The meeting was held at Club Five Dock in Sydney, with the participation of Angela Corda and Germana Morassi.
President of the association and meeting moderator, Concetta Cirigliano Perna, played host, thanking Dante Society president Fabio Carosone, before explaining that the two associations hold a common goal in sharing the best of Italian culture.
For this motive they agreed to organise an event with their collective interests at heart.
“I met Angela Corda at Rete Italia, in the Tuesday program ‘By women for women’, conducted by Paolo Rajo,” Perna said.
“She was the one who first spoke to me with enthusiasm about the book Quello che non sai di saper fare (What you didn’t know you can do), by Carlo Tolas.
“I read it and I considered the possibility of much reflection on many aspects.
“But the most extraordinary thing which the book provoked in me was a small catharsis, a change, to give value to my time and I thought that it could also be useful for our community.”
Corda elaborated on the theme of the day, ‘Ways to achieve happiness’, inspired by her reading of Tolas’ book, which seeks to undermine and overcome emotive blocks, and teaches us to never give up and follow those desires which may have been abandoned in the past but which could make life longer.
“The book by Tolas is an interior dialogue... a vision of life which, being clear to us, has the ability to reveal the best in ourselves,” Corda said.
“With this knowledge and clarity each one of us could live a high quality of life and eventually utilise certain devices to improve life, live in the moment and work towards joy.
“All of us have human resources which we don’t realise we possess.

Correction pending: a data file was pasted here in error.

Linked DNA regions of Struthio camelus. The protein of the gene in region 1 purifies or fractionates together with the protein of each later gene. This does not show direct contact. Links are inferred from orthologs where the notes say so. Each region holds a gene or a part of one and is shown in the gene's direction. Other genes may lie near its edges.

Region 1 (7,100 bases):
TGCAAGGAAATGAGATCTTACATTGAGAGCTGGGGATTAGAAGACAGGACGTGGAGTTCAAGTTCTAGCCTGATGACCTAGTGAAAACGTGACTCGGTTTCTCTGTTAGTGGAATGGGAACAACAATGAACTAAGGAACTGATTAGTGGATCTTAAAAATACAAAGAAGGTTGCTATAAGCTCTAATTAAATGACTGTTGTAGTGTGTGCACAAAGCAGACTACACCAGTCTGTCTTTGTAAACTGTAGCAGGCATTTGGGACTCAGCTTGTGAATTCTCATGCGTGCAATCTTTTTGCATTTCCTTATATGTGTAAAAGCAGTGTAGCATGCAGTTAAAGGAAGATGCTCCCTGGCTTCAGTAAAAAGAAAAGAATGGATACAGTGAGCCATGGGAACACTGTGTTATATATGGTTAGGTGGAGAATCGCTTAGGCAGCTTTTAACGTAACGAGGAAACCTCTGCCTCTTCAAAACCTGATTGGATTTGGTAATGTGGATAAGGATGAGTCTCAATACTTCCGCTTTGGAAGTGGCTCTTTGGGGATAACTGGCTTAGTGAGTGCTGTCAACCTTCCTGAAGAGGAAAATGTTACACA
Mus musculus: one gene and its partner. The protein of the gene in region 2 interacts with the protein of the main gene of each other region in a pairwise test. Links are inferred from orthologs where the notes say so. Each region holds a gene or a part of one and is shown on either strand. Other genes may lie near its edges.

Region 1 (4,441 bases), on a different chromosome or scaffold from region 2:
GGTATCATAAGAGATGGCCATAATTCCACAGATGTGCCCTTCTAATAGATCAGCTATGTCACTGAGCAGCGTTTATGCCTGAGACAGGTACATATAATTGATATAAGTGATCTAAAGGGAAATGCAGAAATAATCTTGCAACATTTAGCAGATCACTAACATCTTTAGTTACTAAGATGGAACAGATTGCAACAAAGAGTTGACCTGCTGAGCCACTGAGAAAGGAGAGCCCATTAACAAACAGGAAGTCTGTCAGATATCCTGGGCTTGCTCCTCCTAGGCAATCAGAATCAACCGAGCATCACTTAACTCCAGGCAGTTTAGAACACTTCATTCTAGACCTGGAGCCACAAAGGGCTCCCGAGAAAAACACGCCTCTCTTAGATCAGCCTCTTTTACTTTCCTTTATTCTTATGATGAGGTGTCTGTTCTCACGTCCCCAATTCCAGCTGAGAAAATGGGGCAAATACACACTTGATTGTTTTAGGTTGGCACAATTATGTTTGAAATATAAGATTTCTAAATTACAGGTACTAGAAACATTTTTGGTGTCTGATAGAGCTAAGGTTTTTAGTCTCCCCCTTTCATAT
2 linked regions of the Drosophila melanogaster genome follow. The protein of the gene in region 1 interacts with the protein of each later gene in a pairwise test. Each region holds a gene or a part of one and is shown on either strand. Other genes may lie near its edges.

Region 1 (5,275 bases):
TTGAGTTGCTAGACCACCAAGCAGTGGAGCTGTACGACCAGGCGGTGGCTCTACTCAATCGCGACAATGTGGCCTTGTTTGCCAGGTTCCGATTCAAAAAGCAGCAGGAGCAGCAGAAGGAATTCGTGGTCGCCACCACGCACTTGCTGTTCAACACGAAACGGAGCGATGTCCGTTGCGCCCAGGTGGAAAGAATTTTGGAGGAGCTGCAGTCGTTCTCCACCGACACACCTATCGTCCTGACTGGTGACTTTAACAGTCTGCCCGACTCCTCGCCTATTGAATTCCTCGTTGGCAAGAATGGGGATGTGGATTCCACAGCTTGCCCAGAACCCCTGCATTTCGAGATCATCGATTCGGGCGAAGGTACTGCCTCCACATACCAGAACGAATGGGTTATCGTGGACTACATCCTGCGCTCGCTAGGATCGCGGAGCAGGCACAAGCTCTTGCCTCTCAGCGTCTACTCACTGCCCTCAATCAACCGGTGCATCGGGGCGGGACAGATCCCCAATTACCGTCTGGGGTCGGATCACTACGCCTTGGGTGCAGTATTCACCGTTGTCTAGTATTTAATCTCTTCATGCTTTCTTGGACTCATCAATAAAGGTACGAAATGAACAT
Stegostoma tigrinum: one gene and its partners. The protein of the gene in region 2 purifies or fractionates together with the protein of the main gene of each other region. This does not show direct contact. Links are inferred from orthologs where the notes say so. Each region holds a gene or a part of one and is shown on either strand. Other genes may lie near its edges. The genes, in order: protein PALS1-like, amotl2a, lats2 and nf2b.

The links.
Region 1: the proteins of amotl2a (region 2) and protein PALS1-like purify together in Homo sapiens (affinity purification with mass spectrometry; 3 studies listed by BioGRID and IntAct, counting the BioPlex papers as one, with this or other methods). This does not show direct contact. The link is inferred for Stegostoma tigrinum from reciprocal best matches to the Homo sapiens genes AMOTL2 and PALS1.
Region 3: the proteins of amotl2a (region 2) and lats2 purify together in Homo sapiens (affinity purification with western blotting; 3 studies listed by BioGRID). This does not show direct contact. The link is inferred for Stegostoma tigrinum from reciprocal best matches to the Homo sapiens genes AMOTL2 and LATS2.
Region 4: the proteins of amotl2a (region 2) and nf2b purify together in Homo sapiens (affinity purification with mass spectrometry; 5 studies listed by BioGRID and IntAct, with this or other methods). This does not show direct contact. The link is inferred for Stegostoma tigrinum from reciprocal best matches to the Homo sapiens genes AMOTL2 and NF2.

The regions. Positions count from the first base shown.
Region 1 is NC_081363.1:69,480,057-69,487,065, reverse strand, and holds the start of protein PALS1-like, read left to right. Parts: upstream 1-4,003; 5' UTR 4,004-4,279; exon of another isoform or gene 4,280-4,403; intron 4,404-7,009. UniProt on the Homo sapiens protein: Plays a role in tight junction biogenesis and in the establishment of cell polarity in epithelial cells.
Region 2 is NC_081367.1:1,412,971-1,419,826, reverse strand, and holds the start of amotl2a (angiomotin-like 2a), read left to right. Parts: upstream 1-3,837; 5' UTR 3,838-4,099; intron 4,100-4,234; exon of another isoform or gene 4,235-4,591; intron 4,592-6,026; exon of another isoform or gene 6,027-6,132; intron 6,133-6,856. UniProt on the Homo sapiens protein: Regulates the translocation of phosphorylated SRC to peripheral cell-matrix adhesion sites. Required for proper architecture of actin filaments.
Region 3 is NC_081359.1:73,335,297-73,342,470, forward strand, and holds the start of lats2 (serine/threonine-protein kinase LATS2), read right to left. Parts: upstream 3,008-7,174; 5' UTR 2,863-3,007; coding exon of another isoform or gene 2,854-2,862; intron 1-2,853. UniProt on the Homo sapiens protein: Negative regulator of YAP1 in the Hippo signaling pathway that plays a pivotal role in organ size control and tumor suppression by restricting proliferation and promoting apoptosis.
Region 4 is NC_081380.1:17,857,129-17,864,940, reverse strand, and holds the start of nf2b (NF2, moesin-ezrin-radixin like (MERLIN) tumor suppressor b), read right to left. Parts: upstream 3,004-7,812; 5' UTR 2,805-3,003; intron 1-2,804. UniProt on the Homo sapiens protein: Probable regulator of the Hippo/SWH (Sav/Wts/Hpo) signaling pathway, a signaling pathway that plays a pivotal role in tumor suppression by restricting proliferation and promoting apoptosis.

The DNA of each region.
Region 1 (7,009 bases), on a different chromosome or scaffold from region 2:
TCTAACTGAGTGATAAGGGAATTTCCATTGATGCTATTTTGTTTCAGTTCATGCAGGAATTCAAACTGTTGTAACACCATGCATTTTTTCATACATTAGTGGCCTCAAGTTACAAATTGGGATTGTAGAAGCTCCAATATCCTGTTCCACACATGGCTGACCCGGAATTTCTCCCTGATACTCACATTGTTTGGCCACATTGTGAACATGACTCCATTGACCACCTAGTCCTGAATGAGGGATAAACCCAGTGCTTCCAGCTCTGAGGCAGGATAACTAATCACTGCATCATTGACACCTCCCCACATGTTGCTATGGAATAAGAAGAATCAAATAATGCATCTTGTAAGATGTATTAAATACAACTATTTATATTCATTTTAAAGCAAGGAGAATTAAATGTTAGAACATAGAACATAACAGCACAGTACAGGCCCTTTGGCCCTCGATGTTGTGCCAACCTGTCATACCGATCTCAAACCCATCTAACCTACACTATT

“We must believe in ourselves and activate ourselves to know exactly what our role in life is.
“It is necessary to have knowledge in one specific area: recognising whether the life that we are living is what we have chosen or if this is a moment in which we could make a small change to make us feel better.
“Reading the book is critical in creating a sort of path which leads to happiness.
“In the sense that each one of us can understand what can be done in our lives and discover what it is which has impeded us up until now, and at the same time understand at which period we endured the short circuit, that thing which impedes everyone.
“At times it’s parents or some other person of reference, or otherwise friends which make a big difference in certain periods of life.
“By analysing in this way it’s possible to acquire knowledge on ones innate individual capacity and to have a clear vision of who one can be.”
The meeting continued with the participation of Germana Morassi who has worked in the past for CO.AS.IT., the Ethnic Affair Commission, Sunderland council in the role of Project Officer and for 24 years for the Department of Health, giving advice on the importance of eating well to stay well.
“It’s very important that people learn how and what they should eat so as not to turn to pills when they are sick,” Morassi said.
“We are responsible for our health; we cannot blame doctors because we are the ones who make our eating choices.
“To make an example, everyone knows that sugar is bad for us, desserts are bad for us and cause aging of the cells.
“We should eat more vegetables, and organic foods grown without pesticides and other poisons.”
Good advice, but it went somewhat ignored when Stefania and Franco arrived with a very sweet panettone.
“On this occasion, we have a full house,” Perna said in her final speech.
“It’s really a great result if we consider that the event was organised in the brief period of a week.
“The presentation was a success and many women have already come up to thank us.
“The scope of the meeting was to help the audience understand that it’s important to have curiosity for the world which surrounds us and which sends many signals on which we can reflect.”